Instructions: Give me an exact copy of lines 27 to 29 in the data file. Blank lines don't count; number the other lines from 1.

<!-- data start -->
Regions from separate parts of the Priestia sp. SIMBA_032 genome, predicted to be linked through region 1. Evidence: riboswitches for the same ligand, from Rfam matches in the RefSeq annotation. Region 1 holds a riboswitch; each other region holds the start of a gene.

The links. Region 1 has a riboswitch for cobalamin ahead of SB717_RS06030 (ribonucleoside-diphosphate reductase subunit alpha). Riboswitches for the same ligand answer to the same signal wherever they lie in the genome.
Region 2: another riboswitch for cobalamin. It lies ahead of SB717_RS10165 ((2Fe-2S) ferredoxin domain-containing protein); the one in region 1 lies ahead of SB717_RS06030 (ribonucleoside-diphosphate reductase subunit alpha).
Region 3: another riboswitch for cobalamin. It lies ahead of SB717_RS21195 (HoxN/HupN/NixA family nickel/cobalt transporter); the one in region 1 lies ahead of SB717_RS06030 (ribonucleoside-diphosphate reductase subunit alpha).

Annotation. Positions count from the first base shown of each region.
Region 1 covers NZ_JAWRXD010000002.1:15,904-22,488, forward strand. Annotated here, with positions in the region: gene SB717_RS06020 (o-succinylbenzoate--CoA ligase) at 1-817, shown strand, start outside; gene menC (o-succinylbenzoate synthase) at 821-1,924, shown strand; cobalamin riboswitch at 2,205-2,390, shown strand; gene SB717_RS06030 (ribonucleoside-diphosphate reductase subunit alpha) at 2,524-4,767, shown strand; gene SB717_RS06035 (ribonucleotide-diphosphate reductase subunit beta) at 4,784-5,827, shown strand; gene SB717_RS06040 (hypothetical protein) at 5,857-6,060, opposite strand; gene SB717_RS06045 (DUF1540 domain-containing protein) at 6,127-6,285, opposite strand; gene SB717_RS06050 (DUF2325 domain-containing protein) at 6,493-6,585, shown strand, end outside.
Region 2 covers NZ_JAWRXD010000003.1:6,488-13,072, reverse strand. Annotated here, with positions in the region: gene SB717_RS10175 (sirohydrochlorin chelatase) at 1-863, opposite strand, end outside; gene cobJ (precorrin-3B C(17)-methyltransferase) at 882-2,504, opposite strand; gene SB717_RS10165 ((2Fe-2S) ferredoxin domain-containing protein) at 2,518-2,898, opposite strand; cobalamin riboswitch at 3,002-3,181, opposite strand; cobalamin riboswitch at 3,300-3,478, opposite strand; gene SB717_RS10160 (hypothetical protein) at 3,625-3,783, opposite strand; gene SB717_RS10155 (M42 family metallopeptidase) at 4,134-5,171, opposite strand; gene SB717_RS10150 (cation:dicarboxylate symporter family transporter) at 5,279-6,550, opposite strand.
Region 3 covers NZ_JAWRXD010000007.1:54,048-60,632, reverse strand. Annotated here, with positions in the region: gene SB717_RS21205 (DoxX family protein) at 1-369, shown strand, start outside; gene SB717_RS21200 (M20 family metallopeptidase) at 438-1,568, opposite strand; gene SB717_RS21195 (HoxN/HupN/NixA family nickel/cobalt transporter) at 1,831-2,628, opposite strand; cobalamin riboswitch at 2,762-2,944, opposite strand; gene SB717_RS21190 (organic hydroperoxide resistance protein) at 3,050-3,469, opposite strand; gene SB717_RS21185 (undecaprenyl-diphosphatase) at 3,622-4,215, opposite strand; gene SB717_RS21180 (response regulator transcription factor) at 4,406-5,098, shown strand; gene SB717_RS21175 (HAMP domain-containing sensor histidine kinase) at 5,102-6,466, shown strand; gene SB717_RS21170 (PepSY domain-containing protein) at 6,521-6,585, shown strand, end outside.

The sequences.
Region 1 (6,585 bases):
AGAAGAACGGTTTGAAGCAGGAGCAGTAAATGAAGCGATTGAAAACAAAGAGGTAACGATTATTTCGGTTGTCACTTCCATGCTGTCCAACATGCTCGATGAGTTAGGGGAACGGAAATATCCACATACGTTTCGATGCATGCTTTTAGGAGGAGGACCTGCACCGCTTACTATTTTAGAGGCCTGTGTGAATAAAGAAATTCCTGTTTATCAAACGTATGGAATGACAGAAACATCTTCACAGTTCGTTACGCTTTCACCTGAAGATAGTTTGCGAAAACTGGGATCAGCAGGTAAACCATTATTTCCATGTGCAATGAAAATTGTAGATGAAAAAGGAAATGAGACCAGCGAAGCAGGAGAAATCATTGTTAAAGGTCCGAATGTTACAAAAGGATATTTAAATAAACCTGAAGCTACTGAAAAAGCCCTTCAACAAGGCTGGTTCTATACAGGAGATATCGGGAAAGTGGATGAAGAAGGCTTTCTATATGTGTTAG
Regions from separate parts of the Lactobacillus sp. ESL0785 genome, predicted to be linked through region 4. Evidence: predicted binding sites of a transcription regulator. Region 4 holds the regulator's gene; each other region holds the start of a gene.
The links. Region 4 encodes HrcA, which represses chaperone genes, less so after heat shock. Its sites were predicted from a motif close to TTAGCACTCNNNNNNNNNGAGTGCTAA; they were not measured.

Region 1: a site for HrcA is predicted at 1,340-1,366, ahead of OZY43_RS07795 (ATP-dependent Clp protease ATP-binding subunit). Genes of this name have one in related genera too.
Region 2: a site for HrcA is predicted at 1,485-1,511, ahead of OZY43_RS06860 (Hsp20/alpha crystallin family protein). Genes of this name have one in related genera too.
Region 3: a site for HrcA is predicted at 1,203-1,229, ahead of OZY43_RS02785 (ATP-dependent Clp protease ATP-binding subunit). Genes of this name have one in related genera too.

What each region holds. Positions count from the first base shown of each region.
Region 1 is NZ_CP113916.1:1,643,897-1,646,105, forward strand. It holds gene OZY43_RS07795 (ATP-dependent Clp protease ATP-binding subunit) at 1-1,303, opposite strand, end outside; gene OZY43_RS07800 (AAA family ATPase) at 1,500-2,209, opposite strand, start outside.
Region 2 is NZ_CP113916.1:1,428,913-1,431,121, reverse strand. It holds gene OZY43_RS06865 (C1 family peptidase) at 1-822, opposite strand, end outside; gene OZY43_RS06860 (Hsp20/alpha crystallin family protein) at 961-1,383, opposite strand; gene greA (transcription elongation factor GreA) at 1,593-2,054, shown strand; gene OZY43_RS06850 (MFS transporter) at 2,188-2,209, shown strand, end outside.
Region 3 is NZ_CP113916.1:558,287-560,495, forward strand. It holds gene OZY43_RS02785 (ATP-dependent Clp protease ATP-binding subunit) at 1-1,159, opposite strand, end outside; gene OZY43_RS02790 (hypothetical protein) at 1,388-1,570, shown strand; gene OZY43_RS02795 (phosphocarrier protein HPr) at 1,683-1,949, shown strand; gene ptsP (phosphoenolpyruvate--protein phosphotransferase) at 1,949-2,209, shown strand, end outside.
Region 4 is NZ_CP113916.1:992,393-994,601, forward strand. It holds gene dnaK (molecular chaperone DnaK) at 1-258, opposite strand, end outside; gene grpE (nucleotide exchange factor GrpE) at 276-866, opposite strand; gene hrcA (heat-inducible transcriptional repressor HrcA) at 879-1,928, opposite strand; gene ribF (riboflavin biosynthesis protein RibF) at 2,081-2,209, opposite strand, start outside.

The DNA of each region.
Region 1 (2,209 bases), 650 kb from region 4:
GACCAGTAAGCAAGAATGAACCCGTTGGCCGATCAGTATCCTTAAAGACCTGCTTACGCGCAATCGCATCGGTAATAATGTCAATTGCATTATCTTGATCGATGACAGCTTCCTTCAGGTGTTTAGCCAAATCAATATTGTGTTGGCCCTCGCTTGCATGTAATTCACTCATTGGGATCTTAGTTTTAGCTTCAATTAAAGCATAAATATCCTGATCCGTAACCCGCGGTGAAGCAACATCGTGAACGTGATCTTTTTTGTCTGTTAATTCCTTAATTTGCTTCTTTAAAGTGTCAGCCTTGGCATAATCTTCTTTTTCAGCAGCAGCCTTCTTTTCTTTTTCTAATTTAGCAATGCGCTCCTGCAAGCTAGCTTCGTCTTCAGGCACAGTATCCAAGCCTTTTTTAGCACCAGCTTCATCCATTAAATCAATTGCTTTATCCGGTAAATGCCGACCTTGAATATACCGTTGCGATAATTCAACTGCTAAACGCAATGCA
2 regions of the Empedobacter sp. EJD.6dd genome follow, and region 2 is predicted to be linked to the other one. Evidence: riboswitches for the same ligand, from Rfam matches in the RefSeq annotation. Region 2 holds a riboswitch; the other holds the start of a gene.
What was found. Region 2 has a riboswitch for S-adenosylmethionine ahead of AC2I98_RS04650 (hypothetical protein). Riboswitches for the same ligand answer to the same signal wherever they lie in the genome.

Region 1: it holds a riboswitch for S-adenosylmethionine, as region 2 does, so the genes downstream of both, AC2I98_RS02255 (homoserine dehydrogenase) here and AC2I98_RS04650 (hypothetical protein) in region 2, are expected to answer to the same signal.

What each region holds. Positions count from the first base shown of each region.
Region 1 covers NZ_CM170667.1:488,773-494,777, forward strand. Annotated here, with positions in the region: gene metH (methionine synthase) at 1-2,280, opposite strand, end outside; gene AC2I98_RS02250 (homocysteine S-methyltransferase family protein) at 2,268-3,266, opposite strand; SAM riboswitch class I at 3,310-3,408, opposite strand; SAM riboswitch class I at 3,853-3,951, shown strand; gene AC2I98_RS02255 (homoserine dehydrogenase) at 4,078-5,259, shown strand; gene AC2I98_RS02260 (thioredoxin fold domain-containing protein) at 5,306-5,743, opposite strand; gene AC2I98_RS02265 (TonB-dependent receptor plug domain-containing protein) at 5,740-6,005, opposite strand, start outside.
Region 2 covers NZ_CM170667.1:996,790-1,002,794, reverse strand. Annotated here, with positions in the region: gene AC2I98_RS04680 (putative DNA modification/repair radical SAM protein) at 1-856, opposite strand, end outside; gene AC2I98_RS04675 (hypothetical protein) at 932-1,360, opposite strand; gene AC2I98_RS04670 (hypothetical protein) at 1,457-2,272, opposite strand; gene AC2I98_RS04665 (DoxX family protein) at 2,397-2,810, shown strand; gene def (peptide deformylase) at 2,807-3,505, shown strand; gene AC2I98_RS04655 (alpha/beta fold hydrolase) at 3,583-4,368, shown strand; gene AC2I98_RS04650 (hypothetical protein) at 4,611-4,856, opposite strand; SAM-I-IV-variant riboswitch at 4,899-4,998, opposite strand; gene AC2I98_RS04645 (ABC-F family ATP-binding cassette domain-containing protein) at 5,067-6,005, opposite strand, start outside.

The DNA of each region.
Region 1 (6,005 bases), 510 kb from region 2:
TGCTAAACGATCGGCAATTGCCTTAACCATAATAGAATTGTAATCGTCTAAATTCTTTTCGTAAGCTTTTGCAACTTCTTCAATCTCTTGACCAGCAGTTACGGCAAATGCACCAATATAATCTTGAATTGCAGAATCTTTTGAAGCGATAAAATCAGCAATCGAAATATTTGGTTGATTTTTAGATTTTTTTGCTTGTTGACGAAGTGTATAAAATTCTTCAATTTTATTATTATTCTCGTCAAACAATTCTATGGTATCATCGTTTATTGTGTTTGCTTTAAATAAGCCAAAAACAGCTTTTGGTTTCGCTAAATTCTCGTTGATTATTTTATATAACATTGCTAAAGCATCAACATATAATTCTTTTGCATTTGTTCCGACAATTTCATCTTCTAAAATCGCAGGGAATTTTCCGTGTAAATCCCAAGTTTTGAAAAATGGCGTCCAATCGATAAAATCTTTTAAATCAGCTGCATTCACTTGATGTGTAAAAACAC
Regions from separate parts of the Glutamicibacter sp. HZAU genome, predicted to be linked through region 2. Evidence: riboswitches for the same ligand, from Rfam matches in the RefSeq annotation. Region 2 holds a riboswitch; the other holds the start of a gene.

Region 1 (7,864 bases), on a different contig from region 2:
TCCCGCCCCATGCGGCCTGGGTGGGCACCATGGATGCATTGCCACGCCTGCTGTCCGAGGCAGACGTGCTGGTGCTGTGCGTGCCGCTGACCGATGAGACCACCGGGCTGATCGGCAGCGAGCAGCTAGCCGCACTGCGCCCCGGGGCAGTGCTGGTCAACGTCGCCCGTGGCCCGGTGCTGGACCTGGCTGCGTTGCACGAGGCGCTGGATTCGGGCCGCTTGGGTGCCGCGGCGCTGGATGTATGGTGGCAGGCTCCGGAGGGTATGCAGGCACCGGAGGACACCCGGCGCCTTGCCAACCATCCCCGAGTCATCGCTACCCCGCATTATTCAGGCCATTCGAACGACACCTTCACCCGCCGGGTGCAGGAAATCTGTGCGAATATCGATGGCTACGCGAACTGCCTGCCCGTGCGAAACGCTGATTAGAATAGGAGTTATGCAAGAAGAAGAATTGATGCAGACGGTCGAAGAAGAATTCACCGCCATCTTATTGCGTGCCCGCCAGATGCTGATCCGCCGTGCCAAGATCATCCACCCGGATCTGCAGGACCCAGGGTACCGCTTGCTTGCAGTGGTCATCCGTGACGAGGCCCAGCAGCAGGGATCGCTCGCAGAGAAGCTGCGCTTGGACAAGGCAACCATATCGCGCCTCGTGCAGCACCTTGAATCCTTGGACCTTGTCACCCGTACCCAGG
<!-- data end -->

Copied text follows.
Region 1: it holds a riboswitch for S-adenosylmethionine, as region 2 does, so the genes downstream of both, AC2I98_RS02255 (homoserine dehydrogenase) here and AC2I98_RS04650 (hypothetical protein) in region 2, are expected to answer to the same signal.

What each region holds. Positions count from the first base shown of each region.
Region 1 covers NZ_CM170667.1:488,773-494,777, forward strand. Annotated here, with positions in the region: gene metH (methionine synthase) at 1-2,280, opposite strand, end outside; gene AC2I98_RS02250 (homocysteine S-methyltransferase family protein) at 2,268-3,266, opposite strand; SAM riboswitch class I at 3,310-3,408, opposite strand; SAM riboswitch class I at 3,853-3,951, shown strand; gene AC2I98_RS02255 (homoserine dehydrogenase) at 4,078-5,259, shown strand; gene AC2I98_RS02260 (thioredoxin fold domain-containing protein) at 5,306-5,743, opposite strand; gene AC2I98_RS02265 (TonB-dependent receptor plug domain-containing protein) at 5,740-6,005, opposite strand, start outside.